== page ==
In my numeric script there is a unproved theorem, saying that a bilinear form $a \colon V\times V \to \mathbb{R}$ on a normed vector space $V$ is continuous if and only if

$$|a(v,w)| \leq c \, \|v\| \, \|w\|$$ holds for all $v,w\in V$ for some $c > 0$.

My first question is: what is ment by a continuous bilinearform? Is it according to the norm $\| (v,w) \| := \max \{ \|v\| , \|w\| \}$ (which is equivalent to $ \|(v,w)\| = \|v\| + \|w\|$) ?

If so, then I agree that such a bilinear form is continuous but I don't see that a continuous bilinear form is bounded as above. Can anyone explain this to me?

  • $\begingroup$ If $a$ is continuous, there is an $\delta$-neighborhood of the origin on which $a$ is bounded by $1$. Rescaling, we can see $a$ is bounded on unit ball around the origin. Can you see how that implies boundedness as in your question? $\endgroup$ May 25, 2014 at 17:53
  • $\begingroup$ @MarcinŁoś If I could show that a is bounded by 1 in an $\delta$-neigborhood, than I belive it is easy to show that a is bounded by 1 on the whole space $V$. Because rescaling $v$ and $w$ on both sides just cancels out. Therefore, I dont think it is true that a is bounded by 1 near the $\delta$-neigborhood. $\endgroup$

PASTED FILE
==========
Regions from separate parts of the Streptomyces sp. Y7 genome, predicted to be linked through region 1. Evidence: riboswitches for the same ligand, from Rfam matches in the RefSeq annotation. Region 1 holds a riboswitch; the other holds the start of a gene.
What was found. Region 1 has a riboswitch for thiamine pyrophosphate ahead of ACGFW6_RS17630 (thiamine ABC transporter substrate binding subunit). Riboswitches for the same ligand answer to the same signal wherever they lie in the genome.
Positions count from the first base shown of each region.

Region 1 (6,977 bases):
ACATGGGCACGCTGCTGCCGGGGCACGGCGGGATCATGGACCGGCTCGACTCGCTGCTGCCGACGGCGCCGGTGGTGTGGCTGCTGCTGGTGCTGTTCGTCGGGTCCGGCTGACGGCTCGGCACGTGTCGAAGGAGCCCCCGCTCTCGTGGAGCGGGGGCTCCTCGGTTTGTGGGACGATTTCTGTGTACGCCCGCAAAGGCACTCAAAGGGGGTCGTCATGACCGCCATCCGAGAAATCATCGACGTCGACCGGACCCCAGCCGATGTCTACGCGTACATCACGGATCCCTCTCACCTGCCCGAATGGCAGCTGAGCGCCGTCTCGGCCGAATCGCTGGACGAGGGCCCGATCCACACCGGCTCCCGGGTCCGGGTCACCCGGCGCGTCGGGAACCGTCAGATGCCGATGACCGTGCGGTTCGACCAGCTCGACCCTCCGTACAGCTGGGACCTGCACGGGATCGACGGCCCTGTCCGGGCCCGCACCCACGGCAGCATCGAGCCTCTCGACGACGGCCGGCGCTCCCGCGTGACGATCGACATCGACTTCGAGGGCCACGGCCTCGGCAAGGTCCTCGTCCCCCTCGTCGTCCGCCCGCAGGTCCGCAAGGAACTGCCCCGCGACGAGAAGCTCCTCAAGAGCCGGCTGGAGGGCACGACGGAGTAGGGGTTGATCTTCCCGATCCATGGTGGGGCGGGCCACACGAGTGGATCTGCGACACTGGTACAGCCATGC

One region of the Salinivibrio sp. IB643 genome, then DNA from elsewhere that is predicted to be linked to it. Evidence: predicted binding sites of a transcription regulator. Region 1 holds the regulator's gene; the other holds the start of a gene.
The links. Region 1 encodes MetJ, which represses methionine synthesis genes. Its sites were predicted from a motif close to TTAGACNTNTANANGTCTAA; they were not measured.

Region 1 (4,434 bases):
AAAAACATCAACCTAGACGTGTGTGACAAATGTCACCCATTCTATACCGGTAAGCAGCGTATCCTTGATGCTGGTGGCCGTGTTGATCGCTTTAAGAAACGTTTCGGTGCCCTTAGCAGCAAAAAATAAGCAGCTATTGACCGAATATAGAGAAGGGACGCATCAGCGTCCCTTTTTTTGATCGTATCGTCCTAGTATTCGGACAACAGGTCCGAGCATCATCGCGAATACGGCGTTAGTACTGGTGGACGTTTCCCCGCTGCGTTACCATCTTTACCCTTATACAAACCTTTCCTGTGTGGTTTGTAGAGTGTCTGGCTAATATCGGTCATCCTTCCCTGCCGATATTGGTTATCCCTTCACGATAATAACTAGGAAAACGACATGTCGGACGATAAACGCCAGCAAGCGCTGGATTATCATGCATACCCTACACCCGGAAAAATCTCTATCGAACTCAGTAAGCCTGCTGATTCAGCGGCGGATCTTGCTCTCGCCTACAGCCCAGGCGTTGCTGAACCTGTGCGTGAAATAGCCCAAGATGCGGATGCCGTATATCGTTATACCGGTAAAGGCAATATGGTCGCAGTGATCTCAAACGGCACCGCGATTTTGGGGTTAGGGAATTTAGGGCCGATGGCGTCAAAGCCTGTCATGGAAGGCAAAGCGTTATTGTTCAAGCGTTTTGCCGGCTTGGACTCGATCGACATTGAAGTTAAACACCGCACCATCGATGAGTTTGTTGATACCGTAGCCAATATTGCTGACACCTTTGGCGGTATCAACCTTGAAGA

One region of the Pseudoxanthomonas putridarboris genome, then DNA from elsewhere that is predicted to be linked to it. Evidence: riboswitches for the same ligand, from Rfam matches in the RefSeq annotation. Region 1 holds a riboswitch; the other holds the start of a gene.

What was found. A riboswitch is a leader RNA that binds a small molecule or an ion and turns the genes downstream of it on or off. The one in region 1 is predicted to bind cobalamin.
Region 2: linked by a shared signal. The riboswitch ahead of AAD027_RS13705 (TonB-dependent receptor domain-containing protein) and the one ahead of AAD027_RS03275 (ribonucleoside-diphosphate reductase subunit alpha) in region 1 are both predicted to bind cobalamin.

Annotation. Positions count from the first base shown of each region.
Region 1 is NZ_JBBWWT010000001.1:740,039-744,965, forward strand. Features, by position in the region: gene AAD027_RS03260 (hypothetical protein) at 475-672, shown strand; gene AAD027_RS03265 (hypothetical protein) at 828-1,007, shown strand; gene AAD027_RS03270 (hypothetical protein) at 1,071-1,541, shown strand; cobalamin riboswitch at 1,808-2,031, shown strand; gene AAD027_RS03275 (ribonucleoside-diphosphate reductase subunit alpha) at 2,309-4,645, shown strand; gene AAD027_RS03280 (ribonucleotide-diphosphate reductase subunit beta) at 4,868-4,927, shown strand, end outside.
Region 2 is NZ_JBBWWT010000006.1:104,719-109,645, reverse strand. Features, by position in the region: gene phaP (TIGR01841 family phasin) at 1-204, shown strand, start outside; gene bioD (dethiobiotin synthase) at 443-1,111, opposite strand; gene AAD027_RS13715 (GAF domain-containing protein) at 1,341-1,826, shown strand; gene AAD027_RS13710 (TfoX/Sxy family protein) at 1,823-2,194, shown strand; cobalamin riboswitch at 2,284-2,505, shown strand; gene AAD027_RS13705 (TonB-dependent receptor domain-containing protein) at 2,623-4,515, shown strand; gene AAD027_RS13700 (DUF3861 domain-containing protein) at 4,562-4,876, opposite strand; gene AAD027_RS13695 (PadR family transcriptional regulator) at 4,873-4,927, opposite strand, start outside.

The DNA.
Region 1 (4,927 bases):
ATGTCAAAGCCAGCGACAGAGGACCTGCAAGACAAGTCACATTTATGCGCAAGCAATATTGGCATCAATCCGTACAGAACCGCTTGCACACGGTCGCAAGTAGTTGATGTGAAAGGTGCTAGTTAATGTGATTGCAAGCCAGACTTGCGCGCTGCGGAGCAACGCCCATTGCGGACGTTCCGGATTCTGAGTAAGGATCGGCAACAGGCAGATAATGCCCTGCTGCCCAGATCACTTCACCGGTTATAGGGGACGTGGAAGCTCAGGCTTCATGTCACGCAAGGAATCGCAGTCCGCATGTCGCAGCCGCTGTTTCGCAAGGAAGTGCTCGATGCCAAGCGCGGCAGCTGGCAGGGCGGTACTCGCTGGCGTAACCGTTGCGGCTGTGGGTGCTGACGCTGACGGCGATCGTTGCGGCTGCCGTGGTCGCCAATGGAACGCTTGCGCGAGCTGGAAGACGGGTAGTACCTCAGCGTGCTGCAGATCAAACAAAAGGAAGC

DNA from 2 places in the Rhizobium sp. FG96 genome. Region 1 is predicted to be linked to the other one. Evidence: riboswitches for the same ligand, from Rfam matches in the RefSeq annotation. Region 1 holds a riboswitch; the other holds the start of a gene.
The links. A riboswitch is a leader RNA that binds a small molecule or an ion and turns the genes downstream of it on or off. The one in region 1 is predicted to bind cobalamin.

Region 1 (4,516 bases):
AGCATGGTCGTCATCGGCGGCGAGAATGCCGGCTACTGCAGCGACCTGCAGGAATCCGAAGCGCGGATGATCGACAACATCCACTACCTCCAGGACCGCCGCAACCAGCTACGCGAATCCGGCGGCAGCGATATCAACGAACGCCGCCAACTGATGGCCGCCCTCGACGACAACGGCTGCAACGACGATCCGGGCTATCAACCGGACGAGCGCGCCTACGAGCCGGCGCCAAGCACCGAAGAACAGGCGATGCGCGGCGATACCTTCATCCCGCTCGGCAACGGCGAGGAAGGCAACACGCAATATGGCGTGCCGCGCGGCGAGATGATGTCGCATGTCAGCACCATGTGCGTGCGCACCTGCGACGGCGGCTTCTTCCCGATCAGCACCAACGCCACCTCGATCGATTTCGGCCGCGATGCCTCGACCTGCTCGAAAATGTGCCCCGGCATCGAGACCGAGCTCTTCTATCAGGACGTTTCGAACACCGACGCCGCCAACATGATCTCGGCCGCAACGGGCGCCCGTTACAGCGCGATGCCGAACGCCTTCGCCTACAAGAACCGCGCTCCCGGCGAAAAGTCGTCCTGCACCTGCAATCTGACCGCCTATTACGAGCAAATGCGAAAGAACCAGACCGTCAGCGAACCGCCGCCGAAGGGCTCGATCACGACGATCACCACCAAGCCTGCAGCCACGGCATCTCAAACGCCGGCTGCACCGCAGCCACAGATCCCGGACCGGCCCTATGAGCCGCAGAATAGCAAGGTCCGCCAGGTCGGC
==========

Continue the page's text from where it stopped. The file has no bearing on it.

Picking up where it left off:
– Adam
    May 25, 2014 at 18:16
  • $\begingroup$ How does rescaling "on both sides" cancels out? $a(\alpha u,\beta v) = \alpha\beta\, a(u, v)$. $\endgroup$ May 25, 2014 at 18:18
  • $\begingroup$ @MarcinŁoś $$|a (\alpha v ,\beta w)| \leq c || \alpha v|| ||\beta w||$$ is equivalent to $$|a (v ,w)| \leq c || v|| || w|| $$. $\endgroup$
    – Adam
    May 25, 2014 at 18:20
  • 1
    $\begingroup$ @TheCodingWombat in your exersice sheet your vector space is of finite dimension. Every linear map on a finite space is continuous. $\endgroup$
    – Adam
    May 7, 2019 at 11:08

1 Answer 1


Assume $a$ is continuous at the origint. Since $a(0,0)=0$, by definition of continuity, there exists some $\delta>0$ such that $\left|a(u,v)\right|<1$ for any $\|u\|,\|v\|\leq\delta$ (here I assume maximum norm). Thus, for any $u,v$ we have $$ \left|a(u,v)\right|= \left|a\left(\frac{\|u\|}{\delta}\,\frac{\delta u}{\|u\|}, \frac{\|v\|}{\delta}\,\frac{\delta v}{\|v\|}\right)\right|= \delta^{-2}\|u\|\|v\| \left|a\left(\frac{\delta u}{\|u\|}, \frac{\delta v}{\|v\|}\right)\right|<\delta^{-2}\|u\|\|v\| $$ since $\delta\,u/\|u\|$, $\delta\, v/\|v\| \leq \delta$. Hence, $a$ is bounded.

  • $\begingroup$ So this also assumes we have the norm $\| (v,w) \| := \max \{ \|v\| , \|w\| \}$ on $V \times V$, right? $\endgroup$
    – Adam
    Jan 29, 2020 at 20:22
  • $\begingroup$ Yes, although with slight adjustments it will work for any equivalent norm on the product space. $\endgroup$ Jan 29, 2020 at 22:19

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